We use some historic criteria to single out the most intriguing dark horse candidates to win the NFL Most Valuable Player award this season.
Forecasting the NFL Most Valuable Player Award shouldn’t be a particularly difficult exercise. After all, only three players—Aaron Rodgers, Peyton Manning and Tom Brady—have combined to win seven of the past eight MVPs. And given the NFL odds against any individual player beating the field in the MVP race, even placing money on a chalk selection could deliver a solid return. For instance, the reigning MVP Rodgers is this year’s favorite at +300 from 5Dimes.
However, if you’re looking at an individual vs. the field type of futures prop, where every selection is a longshot, it makes more sense to try and really cash in on a lottery ticket. That doesn’t mean you should blindly place your faith in Andy Dalton’s +5000 odds, but using some historic criteria, we can narrow down the list of candidates to single out the most intriguing MVP darkhorse bets:
Pick a Quarterback: Running backs have won the award 18 times, but in a league that has marginalized the ground game, it’s almost impossible for a running back to accrue the necessary stats and impact to wedge himself in the MVP conversation. In general, non-quarterbacks need to reach a historic benchmark—think Adrian Peterson’s 2,000-yard 2012 campaign, or LaDainian Tomlinson’s 31-touchdown season in 2006. And by the way, not even the great Jerry Rice was able to bring home an MVP for the wide receivers, so feel free to ignore the likes of Antonio Brown (+1500) and Odell Beckham Jr. (+2000).
Pick a First Timer: The Rodgers-Manning-Brady triumvirate might actually be facing an uphill battle due to “Michael Jordan Syndrome.” Fair or not, MVP voters have traditionally shown deference to excellent players who have yet to win an MVP award, which famously led NBA voters to pick Karl Malone and Charles Barkley in the 90s. Andrew Luck is 2015’s obvious candidate because of this rule, but as the second favorite at +500, you can find better value than the Colts quarterback.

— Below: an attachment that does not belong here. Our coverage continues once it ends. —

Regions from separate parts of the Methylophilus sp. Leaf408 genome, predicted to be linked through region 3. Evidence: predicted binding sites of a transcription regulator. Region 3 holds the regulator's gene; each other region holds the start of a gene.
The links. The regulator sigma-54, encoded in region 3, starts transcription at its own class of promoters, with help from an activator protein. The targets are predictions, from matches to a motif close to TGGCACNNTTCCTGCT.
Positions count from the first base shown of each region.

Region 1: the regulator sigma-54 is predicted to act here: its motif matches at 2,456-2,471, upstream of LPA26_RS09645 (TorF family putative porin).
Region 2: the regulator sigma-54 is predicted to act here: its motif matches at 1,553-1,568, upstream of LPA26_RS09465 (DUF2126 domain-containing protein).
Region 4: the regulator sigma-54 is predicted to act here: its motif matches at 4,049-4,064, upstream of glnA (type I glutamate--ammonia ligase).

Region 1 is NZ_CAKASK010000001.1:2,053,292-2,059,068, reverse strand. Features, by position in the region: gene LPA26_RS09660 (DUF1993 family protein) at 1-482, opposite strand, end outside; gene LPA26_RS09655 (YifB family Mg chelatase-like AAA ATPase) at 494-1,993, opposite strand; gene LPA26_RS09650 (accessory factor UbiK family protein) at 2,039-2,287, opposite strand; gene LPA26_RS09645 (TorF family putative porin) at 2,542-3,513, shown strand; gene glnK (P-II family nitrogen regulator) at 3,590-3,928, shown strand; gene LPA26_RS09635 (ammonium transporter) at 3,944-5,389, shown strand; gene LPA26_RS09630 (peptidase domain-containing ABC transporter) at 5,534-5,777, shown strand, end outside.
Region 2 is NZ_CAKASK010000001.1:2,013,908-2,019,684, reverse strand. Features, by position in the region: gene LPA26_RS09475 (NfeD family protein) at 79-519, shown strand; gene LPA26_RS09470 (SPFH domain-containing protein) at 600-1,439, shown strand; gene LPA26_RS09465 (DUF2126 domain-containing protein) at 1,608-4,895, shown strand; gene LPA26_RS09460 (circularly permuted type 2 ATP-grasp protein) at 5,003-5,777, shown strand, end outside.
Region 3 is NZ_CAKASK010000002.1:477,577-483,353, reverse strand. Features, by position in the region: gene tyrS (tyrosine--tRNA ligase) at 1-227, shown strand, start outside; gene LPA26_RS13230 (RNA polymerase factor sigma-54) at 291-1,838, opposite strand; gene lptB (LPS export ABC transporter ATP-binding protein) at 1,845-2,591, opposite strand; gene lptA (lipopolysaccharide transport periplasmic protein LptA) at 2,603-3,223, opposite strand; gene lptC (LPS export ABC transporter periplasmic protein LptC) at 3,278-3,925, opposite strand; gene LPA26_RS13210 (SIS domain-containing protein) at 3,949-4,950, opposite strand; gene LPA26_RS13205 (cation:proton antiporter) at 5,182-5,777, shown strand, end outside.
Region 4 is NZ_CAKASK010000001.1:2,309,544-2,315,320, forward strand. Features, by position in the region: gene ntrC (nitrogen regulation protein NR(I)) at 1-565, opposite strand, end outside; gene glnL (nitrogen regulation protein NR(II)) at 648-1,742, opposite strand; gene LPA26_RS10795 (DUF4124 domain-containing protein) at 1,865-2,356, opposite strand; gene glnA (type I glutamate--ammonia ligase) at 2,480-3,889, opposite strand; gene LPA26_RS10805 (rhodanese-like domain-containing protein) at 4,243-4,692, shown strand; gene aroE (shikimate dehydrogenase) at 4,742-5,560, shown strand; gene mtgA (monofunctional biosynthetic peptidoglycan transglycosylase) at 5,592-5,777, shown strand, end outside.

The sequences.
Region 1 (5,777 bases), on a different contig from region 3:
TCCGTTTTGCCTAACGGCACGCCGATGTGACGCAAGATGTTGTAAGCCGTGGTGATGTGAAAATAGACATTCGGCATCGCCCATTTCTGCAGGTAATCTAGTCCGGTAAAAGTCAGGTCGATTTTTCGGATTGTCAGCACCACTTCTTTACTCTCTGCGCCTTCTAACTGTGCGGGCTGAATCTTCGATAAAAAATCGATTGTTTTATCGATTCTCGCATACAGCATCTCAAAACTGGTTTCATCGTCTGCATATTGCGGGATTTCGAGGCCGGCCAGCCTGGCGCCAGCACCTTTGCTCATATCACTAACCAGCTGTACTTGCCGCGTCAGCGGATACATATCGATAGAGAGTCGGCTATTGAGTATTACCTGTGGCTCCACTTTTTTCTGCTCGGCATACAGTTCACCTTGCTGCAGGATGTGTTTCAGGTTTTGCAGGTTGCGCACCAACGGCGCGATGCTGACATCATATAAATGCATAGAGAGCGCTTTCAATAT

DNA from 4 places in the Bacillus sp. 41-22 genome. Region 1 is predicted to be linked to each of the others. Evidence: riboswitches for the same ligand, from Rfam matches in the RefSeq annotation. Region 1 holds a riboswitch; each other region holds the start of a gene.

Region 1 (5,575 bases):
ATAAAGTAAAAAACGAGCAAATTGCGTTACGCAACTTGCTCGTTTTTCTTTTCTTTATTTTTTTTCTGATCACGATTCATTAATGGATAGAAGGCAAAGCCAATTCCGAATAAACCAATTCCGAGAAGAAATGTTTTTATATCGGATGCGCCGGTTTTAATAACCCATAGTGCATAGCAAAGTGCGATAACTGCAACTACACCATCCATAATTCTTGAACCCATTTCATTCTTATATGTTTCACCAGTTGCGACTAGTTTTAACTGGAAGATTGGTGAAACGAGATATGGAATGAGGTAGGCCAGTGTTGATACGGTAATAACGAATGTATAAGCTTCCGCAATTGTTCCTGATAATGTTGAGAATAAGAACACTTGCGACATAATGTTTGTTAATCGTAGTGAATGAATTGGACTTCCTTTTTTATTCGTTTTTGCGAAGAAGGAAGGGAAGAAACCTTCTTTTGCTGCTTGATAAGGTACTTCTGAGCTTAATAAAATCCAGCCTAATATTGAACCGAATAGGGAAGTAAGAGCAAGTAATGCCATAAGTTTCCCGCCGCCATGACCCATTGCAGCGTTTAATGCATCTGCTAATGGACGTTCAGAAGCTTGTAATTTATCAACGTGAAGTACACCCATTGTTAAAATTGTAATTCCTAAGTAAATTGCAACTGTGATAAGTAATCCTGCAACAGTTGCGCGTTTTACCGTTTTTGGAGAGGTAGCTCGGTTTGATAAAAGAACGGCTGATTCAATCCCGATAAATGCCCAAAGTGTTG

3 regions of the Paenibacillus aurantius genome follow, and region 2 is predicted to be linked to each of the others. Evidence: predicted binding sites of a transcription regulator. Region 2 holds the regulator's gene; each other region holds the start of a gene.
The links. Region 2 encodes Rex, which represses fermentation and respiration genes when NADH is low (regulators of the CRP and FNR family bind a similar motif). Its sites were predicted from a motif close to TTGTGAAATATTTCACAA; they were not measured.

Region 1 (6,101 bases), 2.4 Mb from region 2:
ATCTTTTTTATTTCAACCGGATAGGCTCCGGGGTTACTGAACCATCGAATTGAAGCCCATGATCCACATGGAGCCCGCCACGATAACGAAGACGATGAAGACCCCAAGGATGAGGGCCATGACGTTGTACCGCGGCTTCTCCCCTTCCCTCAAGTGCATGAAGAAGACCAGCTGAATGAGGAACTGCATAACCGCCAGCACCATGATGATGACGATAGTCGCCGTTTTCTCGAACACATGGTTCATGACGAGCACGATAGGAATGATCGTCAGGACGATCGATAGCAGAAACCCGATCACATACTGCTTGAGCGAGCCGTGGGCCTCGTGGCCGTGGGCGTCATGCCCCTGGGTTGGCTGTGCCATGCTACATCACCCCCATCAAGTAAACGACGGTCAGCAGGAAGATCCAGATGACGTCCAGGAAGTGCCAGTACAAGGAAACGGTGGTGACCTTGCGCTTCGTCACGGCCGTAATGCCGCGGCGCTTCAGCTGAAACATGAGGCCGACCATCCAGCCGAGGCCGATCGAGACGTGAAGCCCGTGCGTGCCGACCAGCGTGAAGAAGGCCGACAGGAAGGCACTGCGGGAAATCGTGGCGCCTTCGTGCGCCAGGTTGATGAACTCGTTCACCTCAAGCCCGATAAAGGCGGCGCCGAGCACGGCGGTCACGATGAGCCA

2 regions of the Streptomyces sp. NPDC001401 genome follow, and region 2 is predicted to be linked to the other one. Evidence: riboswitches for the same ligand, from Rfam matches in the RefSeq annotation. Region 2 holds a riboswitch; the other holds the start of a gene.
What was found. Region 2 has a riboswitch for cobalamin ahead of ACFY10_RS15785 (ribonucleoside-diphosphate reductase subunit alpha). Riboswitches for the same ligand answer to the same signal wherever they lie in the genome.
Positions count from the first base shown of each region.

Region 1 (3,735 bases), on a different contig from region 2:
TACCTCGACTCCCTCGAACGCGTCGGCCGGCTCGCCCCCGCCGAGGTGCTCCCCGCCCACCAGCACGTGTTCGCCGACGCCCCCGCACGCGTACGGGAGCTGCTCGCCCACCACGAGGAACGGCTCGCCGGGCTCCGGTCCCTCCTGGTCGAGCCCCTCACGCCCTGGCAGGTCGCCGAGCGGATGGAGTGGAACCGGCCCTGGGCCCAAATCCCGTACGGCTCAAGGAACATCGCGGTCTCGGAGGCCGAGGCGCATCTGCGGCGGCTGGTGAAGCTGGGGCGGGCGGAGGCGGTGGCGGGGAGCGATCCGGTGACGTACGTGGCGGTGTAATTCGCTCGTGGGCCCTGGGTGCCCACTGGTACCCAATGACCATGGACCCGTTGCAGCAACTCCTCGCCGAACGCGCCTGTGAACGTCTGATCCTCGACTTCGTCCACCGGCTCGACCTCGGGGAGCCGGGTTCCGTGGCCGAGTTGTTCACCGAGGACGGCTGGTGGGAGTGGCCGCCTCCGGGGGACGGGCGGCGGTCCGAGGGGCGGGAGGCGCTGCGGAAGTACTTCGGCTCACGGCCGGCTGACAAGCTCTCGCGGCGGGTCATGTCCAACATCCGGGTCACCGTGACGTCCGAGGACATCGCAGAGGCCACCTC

Must Play on a 10+ Win Team: An MVP doesn’t have to play on a 14-win juggernaut, but anything less than 10 wins and a postseason berth probably disqualifies a player from contention. No player has won MVP on a team winning fewer than 10 games since Barry Sanders in 1997. And Sanders, who split the AP award with Brett Favre that year, was a first-time winner who ran for over 2,000 yards, helping him check off all the other boxes necessary for an MVP resume. Quarterbacks like Matt Ryan and Cam Newton hold intriguing statistical upside, but uncertainty surrounding their supporting cast make both players shaky bets to fit this criteria.
So with these ideas in mind, three players stand out with particularly intriguing cases for an MVP ticket from bettors this preseason: